Windmills in San Francisco

SF Northern Windmill

SF Northern Windmill

There are two windmills in San Francisco in beautiful Golden Gate Park.  The Dutch or Northern Windmill is presented here, and the other one is called the Murphy or Southern Windmill.  They were built here in the 1870s and 1880s to pump groundwater for park irrigation.

 

This side of town was once sand dunes.  When Golden Gate Park was designed some people at the time couldn’t imagine a park could be built on what was nothing but shifting sand.  The windmills were the answer for irrigation.  In 1903 this windmill was completed and pumped 30,000 gallons of water per hour, it was a solution to the high price of purchasing water from the local water company.  Five years later the other windmill was functioning, and pumping an additional 40,000 gallons of water to the park.

 

Although they were the solution for the park at that time, in 1913 electric water pumps replaced the mills.  Over the years the windmills became defunct and eventually fell into disrepair.

 

SF Windmill, tulips and poppies

SF Windmill, tulips and poppies

But as it goes in many places around the world, a group of people decided to restore the windmills.  They raised the money and now, a century later, we have a quiet gathering place for tourists, bicyclists, walkers, joggers, and picnickers to enjoy.  While in San Francisco a few weeks ago, I decided to visit the windmill to see if the tulip display was in bloom.

 

This windmill is a three minute walk from the Great Highway, a thoroughfare that parallels the Pacific Ocean.  Tulips, poppies, monarch butterflies, a white-crowned sparrow, and a fresh ocean breeze joined me on this sunny tour.  And now my blogging buddies have joined me too.  Thank you!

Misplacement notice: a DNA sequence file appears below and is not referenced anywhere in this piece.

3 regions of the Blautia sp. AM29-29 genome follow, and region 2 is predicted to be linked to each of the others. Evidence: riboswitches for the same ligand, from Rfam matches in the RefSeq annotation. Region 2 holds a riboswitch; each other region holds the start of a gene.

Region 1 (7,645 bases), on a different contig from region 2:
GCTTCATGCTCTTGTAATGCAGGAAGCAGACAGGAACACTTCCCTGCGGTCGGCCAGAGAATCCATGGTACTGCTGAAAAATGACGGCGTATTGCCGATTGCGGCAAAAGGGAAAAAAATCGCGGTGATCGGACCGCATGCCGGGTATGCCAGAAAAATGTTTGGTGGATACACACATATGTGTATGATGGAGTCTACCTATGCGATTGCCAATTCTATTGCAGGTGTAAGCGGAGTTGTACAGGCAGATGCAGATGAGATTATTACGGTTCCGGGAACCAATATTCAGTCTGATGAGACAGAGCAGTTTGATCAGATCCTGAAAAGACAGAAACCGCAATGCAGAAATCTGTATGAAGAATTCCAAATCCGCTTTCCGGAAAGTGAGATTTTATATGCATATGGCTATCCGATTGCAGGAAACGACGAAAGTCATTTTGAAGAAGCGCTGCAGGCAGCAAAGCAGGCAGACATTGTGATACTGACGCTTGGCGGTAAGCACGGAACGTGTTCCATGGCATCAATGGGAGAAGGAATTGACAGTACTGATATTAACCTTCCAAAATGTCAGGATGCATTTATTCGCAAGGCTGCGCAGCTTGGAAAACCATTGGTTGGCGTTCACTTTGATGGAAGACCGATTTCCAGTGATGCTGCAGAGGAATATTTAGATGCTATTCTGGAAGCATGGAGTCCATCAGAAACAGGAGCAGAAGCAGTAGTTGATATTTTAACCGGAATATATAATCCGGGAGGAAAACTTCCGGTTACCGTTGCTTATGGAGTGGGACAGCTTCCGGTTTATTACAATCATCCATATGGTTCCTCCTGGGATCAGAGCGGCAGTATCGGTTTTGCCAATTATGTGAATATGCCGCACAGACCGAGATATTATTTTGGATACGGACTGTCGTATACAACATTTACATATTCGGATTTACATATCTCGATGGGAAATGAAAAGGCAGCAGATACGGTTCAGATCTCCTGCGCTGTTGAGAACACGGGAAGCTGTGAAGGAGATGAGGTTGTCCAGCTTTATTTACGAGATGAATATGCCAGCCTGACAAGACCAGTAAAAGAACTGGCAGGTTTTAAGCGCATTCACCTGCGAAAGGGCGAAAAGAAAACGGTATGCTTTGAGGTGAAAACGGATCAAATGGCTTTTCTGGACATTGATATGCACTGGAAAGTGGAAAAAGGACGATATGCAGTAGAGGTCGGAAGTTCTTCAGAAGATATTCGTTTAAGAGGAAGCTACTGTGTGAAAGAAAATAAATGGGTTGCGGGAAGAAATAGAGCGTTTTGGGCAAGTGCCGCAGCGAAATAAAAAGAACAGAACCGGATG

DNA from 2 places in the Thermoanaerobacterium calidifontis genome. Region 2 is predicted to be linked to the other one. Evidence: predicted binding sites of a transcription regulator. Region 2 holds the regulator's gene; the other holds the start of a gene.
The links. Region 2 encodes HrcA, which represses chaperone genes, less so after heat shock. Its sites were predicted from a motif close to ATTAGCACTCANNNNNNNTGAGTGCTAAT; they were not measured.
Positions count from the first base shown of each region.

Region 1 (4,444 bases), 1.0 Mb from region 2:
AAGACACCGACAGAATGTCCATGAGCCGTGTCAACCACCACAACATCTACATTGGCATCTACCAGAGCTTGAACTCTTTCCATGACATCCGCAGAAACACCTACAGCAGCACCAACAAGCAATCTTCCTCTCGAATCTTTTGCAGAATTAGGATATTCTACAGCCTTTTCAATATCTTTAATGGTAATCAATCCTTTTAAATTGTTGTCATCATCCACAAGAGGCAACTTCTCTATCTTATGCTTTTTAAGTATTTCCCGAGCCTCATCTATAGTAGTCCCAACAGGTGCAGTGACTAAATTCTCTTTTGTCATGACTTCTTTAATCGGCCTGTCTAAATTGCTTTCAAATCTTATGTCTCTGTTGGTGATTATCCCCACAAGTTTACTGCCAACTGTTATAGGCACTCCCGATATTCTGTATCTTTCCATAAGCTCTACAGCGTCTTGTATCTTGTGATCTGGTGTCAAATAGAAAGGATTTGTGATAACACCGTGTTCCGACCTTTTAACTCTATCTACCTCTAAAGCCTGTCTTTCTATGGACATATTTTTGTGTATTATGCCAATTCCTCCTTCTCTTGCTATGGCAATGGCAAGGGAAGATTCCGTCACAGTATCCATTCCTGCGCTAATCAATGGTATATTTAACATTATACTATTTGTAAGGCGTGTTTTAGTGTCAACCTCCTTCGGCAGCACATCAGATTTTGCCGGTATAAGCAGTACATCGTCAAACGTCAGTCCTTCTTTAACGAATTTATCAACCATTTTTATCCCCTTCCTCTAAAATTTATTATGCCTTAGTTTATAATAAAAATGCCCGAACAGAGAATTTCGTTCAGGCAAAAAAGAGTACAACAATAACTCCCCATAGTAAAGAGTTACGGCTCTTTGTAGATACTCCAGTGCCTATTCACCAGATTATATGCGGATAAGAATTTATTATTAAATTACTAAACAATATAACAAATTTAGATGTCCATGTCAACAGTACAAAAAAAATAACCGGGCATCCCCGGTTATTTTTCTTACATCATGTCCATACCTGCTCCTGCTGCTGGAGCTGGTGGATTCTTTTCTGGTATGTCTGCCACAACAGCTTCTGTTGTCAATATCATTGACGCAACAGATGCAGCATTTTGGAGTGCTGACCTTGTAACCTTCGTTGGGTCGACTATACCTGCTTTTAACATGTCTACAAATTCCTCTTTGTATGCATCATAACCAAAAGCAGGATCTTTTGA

Photos and text:  Jet Eliot

Advertisements

49 thoughts on “Windmills in San Francisco

    • I’m happy you consider it a treasure, dear Nan. Writing this book based in SF has heightened my interests and adventures in SF. Always a treat to hear from you. 😃❤️

  1. What a beauty!! I love windmills. It’s always good to see people caring for them ❤ In Netherlands they look like they were built yesterday! Simply amazing! Thank you for sharing! As usual, a great writing 🙂 Have a lovely day!

  2. With great pleasure I joined you Jet Dear,and I did enjoy the story behind the picturesque windmills and the beautiful glimpse of the red tulips and poppies!As I can see,you’re a great photographer too!
    Have a wonderful and creative week 🙂 ღ

    • I’m delighted you joined in on my trip to the windmill and enjoyed it, dear Doda. I have a nice little point-and-shoot camera with a zoom lens that comes in handy. I hope you, too, are enjoying your week. As always, thank you so much for your visit and comment, it is very much appreciated.

  3. Used to live out on the Great Highway back in the late 60s. Sadly, I never went to see the windmills. It sounds like they were likely in disrepair back then.

    • Yes, I think in the 60s the windmills were a bit of an eyesore; that was about the time that citizens pulled together to figure out how to fund a refurbishing. I am so glad they fixed them up. I think if you were to return, Gunta, you would like them now. The Great Hwy is still great. Thank you! 😀

    • And I am sure you have seen plenty of windmills where you live, Indah; so you would know about the new versus modern ones. Many thanks for stopping by and for your comment. 😀

      • when I left, the office I was working in gave me a book filled with gorgeous San Francisco iconic scenes – sits on my coffee table to this day. I loved living in the city and would walk to work (about 16 blocks) to and from unless it was raining and then I look a trolly car ride home. Great memories and beautiful people.

  4. Love Your text. Thank You. In Finland, we have here and there old traditional windmills also, but not so many than In Holland. I have a lot of photos from them. Many of them are small and mainly they are wooden.

Leave a Reply

Fill in your details below or click an icon to log in:

WordPress.com Logo

You are commenting using your WordPress.com account. Log Out / Change )

Twitter picture

You are commenting using your Twitter account. Log Out / Change )

Facebook photo

You are commenting using your Facebook account. Log Out / Change )

Google+ photo

You are commenting using your Google+ account. Log Out / Change )

Connecting to %s